Manual Background Estimation
NICER is subject to a varying charged particle environment at the high-inclination ISS orbit, which traverses regions of trapped charged particles near the South Atlantic Anomaly and the regions near the north and south poles (the ``polar horns''). Charged particle background is most noticeable at high energies. At low energies NICER background is dominated by optical light contamination at low sun angles and an instrumental noise peak which produces excess events at energies of <0.4 keV. This thread discusses the steps needed to estimate background manually.
Read this thread if you want to: Estimate Background for a NICER Observation Manually
Last update: 2023-07-27
Please note that this page discusses generating background manually using various NICER tools. The NICER team recommends using the nicerl3-spect tool to generate background automatically for any of the three listed background model types.
The ISS orbit takes NICER through a wide range of geomagnetic latitudes each with its own background characteristics. At high latitudes, the background is dependent on space weather and the variability of the Sun. Individual observations thus have different background levels that must be understood to maximize the science return.
To calibrate the background, NICER observes blank sky background fields used which were used by RXTE (Jahoda et al. 2006) and also a few select locations near some of NICER's long term and faint MSPs. These data form a database for two different and independently developed background modeling tools.
NICER includes three background modeling tools within the NICERDAS software system. The background models included are:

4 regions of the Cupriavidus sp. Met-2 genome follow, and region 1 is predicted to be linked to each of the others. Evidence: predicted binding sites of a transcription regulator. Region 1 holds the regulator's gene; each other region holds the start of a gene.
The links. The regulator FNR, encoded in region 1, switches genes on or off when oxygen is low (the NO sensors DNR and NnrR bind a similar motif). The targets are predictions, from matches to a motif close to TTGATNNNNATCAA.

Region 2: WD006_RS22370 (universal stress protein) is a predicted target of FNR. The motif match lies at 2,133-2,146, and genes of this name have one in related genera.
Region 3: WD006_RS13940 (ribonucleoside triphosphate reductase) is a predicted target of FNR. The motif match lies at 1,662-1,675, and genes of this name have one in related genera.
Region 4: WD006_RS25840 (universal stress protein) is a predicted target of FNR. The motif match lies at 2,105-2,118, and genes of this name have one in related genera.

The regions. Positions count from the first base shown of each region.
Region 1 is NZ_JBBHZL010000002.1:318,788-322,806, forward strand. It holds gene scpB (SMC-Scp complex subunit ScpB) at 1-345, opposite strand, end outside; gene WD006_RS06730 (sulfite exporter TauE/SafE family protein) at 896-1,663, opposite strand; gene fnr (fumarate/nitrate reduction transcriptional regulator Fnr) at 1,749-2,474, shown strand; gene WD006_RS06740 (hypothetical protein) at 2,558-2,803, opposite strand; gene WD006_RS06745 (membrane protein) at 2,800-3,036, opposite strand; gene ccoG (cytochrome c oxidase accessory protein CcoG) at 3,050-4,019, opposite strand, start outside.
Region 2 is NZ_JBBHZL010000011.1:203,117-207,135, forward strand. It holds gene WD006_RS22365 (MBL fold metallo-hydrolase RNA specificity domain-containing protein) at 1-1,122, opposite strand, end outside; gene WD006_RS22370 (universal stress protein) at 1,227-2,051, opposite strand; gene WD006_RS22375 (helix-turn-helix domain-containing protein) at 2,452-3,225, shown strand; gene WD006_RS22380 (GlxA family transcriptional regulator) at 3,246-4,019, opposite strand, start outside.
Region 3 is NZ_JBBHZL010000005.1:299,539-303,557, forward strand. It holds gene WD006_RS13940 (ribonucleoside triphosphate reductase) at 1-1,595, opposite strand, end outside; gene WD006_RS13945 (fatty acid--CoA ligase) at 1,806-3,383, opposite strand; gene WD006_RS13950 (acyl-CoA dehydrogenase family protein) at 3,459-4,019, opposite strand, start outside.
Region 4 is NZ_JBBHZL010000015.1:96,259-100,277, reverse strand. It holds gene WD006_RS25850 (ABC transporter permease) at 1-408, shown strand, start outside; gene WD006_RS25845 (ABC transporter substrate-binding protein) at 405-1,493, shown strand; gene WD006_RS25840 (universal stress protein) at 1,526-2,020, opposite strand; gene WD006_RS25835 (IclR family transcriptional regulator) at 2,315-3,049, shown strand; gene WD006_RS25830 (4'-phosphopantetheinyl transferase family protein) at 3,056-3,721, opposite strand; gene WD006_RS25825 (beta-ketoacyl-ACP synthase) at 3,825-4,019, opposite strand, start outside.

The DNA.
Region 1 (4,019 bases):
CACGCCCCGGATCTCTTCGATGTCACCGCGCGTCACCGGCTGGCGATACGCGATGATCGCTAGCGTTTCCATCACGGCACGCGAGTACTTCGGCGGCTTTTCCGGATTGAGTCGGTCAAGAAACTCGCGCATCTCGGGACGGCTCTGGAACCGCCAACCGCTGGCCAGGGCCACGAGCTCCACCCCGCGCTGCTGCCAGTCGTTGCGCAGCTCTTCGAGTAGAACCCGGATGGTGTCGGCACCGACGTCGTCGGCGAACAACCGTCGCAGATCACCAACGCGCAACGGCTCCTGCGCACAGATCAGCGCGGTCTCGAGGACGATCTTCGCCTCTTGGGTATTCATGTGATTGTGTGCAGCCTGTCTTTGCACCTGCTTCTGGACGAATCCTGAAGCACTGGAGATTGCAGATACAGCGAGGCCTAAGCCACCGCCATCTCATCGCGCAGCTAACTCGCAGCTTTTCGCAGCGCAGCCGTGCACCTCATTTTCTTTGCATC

Before you begin this thread, you must have a complete NICERDAS and calibration environment installed. Please use the Settting Up a NICER Analysis Environment thread if you need further help.
Please note that as of HEASoft 6.31, all three background models and auxiliary files are included within NICERDAS and NICER's CALDB. There is no need for any separate downloads or installations. Instructions for legacy installations are included at the bottom of this thread.
The nibackgen3C50 Model: Initial Steps
For this example we'll use the NICER observation with OBSID 2010100101. We'll assume you have downloaded these data to /path/to/mynicerdata/2010100101.
Manually Extracting 3C50 Background
To estimate a 3C50 background spectrum for this observation
using nibackgen3C50, do the following:
The obsid parameter is used as the observation directory name, which should be located in rootdir.
The gainepoch parameter specifies the gain used to generate the background model. When it is set to AUTO, it is determined automatically from your data. The bkgidxdir and bkglibdir parameters are set to CALDB to refer to NICER Calibration Database.
nibackgen3C50 will then extract a gross (source+background) spectrum from the specified OBSID, and create a background spectrum. By default these files are created in the current working directory. The created files have default names:
Alternate Output File Names
The names of the output files can be adjusted using the totspec and
bkgspect parameters. For example to place the files in
/path/to/my/nicerdata/2010100101 with the names ni2010100101_*.pi, use:
Explicit Input Event Files
By default nibackgen3C50 uses the NICER standard observation directory layout to find the cleaned event file ("CL" file) and the unfiltered event file ("UFA" file) as inputs to the task. This can be convenient if you have used the standard processing, but inconvenient if you have created NICER event files in a different manner, or with different file names. To use non-standard event files as inputs, use the ufafile and clfile parameters.
if your event files are kept in /results/ni2010100101_ufa.evt and
/results/ni2010100101_cl.evt, you can use the following command line:
OBSOLETE: Running nibackgen3C50 Standalone
The 3C50 model is included in HEASoft 6.31 and NICER CALDB. You can still download and install the tool separately, but this method is now OBSOLETE. Please beware that the standalone tool will not necessarily be updated in the future.
After standalone installation, the 3C50 auxiliary files will be installed in a separate reference directory location. We will refer to this location as /path/to/3c50referencefiles.
An example of running the standalone-downloaded tool:
Manually Extracting Space Weather Background